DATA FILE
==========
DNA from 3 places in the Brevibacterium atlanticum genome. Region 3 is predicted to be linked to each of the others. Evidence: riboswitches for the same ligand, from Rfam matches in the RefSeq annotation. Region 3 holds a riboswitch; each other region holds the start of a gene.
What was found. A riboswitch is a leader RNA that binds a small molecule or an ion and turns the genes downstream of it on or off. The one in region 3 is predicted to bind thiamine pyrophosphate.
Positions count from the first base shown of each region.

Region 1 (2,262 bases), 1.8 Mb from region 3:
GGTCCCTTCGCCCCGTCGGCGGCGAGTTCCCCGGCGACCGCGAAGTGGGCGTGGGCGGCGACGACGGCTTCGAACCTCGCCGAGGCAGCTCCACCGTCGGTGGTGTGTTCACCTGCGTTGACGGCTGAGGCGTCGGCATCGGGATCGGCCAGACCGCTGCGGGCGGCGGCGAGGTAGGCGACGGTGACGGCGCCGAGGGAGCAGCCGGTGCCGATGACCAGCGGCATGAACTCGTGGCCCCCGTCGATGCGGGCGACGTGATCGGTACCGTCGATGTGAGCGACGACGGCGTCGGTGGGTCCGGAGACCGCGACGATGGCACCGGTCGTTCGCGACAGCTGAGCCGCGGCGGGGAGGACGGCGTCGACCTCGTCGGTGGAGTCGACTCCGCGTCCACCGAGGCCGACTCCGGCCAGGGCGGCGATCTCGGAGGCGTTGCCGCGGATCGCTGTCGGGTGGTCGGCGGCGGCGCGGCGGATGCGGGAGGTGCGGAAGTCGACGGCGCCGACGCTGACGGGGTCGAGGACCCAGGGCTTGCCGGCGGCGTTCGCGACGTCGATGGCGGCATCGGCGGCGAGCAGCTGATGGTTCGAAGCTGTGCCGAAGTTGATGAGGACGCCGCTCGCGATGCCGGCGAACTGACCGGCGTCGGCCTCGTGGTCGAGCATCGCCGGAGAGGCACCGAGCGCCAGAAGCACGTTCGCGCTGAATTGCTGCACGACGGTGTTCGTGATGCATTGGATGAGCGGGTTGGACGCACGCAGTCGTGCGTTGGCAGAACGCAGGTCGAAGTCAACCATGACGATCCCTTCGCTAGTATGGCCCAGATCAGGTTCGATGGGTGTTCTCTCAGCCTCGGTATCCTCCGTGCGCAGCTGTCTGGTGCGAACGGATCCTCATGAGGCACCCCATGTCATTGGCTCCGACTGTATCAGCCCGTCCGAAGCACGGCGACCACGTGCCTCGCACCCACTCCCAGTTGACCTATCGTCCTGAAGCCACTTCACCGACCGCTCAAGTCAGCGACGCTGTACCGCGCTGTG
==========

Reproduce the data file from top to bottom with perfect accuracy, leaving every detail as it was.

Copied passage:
DNA from 3 places in the Brevibacterium atlanticum genome. Region 3 is predicted to be linked to each of the others. Evidence: riboswitches for the same ligand, from Rfam matches in the RefSeq annotation. Region 3 holds a riboswitch; each other region holds the start of a gene.
What was found. A riboswitch is a leader RNA that binds a small molecule or an ion and turns the genes downstream of it on or off. The one in region 3 is predicted to bind thiamine pyrophosphate.
Positions count from the first base shown of each region.

Region 1 (2,262 bases), 1.8 Mb from region 3:
GGTCCCTTCGCCCCGTCGGCGGCGAGTTCCCCGGCGACCGCGAAGTGGGCGTGGGCGGCGACGACGGCTTCGAACCTCGCCGAGGCAGCTCCACCGTCGGTGGTGTGTTCACCTGCGTTGACGGCTGAGGCGTCGGCATCGGGATCGGCCAGACCGCTGCGGGCGGCGGCGAGGTAGGCGACGGTGACGGCGCCGAGGGAGCAGCCGGTGCCGATGACCAGCGGCATGAACTCGTGGCCCCCGTCGATGCGGGCGACGTGATCGGTACCGTCGATGTGAGCGACGACGGCGTCGGTGGGTCCGGAGACCGCGACGATGGCACCGGTCGTTCGCGACAGCTGAGCCGCGGCGGGGAGGACGGCGTCGACCTCGTCGGTGGAGTCGACTCCGCGTCCACCGAGGCCGACTCCGGCCAGGGCGGCGATCTCGGAGGCGTTGCCGCGGATCGCTGTCGGGTGGTCGGCGGCGGCGCGGCGGATGCGGGAGGTGCGGAAGTCGACGGCGCCGACGCTGACGGGGTCGAGGACCCAGGGCTTGCCGGCGGCGTTCGCGACGTCGATGGCGGCATCGGCGGCGAGCAGCTGATGGTTCGAAGCTGTGCCGAAGTTGATGAGGACGCCGCTCGCGATGCCGGCGAACTGACCGGCGTCGGCCTCGTGGTCGAGCATCGCCGGAGAGGCACCGAGCGCCAGAAGCACGTTCGCGCTGAATTGCTGCACGACGGTGTTCGTGATGCATTGGATGAGCGGGTTGGACGCACGCAGTCGTGCGTTGGCAGAACGCAGGTCGAAGTCAACCATGACGATCCCTTCGCTAGTATGGCCCAGATCAGGTTCGATGGGTGTTCTCTCAGCCTCGGTATCCTCCGTGCGCAGCTGTCTGGTGCGAACGGATCCTCATGAGGCACCCCATGTCATTGGCTCCGACTGTATCAGCCCGTCCGAAGCACGGCGACCACGTGCCTCGCACCCACTCCCAGTTGACCTATCGTCCTGAAGCCACTTCACCGACCGCTCAAGTCAGCGACGCTGTACCGCGCTGTG